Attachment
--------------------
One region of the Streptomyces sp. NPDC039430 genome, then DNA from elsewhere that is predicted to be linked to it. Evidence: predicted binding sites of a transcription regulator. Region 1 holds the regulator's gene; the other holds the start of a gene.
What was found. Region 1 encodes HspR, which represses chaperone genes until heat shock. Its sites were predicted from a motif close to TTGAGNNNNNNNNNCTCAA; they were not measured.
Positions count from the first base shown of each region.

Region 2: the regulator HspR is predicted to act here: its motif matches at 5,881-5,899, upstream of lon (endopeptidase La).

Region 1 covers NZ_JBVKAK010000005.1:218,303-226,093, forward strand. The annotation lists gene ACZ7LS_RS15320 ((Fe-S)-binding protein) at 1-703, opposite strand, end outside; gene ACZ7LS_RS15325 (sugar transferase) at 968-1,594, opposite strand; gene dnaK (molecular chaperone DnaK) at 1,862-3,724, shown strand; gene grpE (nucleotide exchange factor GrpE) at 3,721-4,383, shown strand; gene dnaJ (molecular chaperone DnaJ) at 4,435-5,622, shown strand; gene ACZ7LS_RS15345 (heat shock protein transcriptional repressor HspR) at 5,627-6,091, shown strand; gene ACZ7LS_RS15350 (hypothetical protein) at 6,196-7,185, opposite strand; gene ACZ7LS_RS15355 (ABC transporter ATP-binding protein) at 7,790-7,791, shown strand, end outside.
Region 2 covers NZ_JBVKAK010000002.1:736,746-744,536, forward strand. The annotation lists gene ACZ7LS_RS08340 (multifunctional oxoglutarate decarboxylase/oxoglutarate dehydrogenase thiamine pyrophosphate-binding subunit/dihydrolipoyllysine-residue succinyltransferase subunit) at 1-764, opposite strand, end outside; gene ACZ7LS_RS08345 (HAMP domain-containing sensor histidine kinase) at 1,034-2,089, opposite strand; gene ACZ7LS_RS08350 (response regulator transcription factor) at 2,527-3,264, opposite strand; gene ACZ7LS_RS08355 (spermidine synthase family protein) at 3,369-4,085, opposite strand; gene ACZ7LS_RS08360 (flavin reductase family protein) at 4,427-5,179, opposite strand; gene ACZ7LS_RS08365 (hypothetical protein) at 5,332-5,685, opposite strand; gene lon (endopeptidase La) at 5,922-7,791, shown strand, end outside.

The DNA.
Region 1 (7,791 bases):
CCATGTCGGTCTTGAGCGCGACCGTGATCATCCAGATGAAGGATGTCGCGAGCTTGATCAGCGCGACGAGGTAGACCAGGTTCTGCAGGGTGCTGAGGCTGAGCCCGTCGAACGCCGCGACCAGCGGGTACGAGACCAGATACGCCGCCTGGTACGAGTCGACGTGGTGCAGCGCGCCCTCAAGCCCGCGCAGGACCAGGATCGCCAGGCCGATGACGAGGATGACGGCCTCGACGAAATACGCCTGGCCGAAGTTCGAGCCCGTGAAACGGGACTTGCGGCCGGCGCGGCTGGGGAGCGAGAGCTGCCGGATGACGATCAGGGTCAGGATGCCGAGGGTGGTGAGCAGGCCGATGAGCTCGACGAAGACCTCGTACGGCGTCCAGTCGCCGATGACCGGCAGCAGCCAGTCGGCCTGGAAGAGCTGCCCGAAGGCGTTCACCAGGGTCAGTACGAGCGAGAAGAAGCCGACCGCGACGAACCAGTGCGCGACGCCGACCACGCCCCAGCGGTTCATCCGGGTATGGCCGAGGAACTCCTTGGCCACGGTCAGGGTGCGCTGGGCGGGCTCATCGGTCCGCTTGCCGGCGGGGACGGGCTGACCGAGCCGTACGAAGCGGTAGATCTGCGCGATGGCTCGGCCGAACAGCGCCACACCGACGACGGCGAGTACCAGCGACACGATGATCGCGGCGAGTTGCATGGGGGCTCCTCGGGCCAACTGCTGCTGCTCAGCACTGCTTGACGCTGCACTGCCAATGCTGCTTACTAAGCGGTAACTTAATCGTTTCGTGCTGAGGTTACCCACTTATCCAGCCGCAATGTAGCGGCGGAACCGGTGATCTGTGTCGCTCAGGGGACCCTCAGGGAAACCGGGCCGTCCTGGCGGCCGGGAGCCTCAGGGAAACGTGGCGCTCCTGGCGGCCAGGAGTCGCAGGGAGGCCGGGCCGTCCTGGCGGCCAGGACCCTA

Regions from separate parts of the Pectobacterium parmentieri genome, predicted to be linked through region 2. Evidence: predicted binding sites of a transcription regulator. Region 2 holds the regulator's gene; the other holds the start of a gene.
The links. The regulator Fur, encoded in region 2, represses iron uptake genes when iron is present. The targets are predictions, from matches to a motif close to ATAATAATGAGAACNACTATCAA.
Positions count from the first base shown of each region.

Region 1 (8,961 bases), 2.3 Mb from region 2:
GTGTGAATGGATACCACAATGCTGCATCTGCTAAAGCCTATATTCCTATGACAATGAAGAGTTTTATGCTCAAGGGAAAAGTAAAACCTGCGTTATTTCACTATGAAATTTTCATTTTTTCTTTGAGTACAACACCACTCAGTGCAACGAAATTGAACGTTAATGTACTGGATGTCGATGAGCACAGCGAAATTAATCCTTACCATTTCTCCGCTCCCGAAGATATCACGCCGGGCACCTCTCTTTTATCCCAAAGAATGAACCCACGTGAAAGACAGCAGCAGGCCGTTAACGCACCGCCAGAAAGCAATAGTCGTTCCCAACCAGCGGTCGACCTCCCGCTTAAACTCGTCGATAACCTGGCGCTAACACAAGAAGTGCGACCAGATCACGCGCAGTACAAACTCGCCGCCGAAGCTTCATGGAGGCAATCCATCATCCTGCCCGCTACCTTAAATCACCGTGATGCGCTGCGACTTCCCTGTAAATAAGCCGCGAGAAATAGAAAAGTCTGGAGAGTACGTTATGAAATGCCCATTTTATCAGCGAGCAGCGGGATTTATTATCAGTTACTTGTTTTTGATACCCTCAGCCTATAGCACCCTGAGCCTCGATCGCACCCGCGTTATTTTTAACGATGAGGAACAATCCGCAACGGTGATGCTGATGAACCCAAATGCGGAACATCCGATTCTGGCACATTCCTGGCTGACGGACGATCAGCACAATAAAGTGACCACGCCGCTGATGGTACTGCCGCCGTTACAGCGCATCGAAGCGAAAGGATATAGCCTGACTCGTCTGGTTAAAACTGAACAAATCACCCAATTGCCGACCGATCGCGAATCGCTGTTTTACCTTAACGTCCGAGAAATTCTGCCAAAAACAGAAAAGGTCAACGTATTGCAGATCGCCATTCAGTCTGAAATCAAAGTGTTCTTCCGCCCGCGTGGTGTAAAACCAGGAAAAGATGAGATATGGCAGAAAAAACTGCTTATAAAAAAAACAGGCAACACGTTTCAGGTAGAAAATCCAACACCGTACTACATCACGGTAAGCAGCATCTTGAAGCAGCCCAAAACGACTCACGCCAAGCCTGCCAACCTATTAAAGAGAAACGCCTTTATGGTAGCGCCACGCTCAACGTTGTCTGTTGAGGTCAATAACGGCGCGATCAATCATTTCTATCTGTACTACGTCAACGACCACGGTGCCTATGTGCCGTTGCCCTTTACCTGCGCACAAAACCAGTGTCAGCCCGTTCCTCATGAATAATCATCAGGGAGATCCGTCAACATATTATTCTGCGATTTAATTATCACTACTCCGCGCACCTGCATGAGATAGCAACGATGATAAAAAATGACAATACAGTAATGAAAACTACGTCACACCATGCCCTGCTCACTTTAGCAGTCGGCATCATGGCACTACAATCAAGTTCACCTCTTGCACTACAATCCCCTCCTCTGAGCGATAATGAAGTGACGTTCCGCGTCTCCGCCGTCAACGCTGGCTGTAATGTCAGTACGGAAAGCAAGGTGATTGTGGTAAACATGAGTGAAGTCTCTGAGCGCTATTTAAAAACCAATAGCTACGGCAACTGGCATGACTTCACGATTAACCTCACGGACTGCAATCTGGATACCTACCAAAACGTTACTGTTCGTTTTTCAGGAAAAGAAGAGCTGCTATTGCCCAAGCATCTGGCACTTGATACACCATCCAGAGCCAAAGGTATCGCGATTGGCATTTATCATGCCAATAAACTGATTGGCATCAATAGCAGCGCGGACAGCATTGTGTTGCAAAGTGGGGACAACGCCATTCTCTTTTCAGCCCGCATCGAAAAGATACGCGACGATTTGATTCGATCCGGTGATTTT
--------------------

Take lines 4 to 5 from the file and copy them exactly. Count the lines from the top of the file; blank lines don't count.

Region 2: the regulator HspR is predicted to act here: its motif matches at 5,881-5,899, upstream of lon (endopeptidase La).

Region 1 covers NZ_JBVKAK010000005.1:218,303-226,093, forward strand. The annotation lists gene ACZ7LS_RS15320 ((Fe-S)-binding protein) at 1-703, opposite strand, end outside; gene ACZ7LS_RS15325 (sugar transferase) at 968-1,594, opposite strand; gene dnaK (molecular chaperone DnaK) at 1,862-3,724, shown strand; gene grpE (nucleotide exchange factor GrpE) at 3,721-4,383, shown strand; gene dnaJ (molecular chaperone DnaJ) at 4,435-5,622, shown strand; gene ACZ7LS_RS15345 (heat shock protein transcriptional repressor HspR) at 5,627-6,091, shown strand; gene ACZ7LS_RS15350 (hypothetical protein) at 6,196-7,185, opposite strand; gene ACZ7LS_RS15355 (ABC transporter ATP-binding protein) at 7,790-7,791, shown strand, end outside.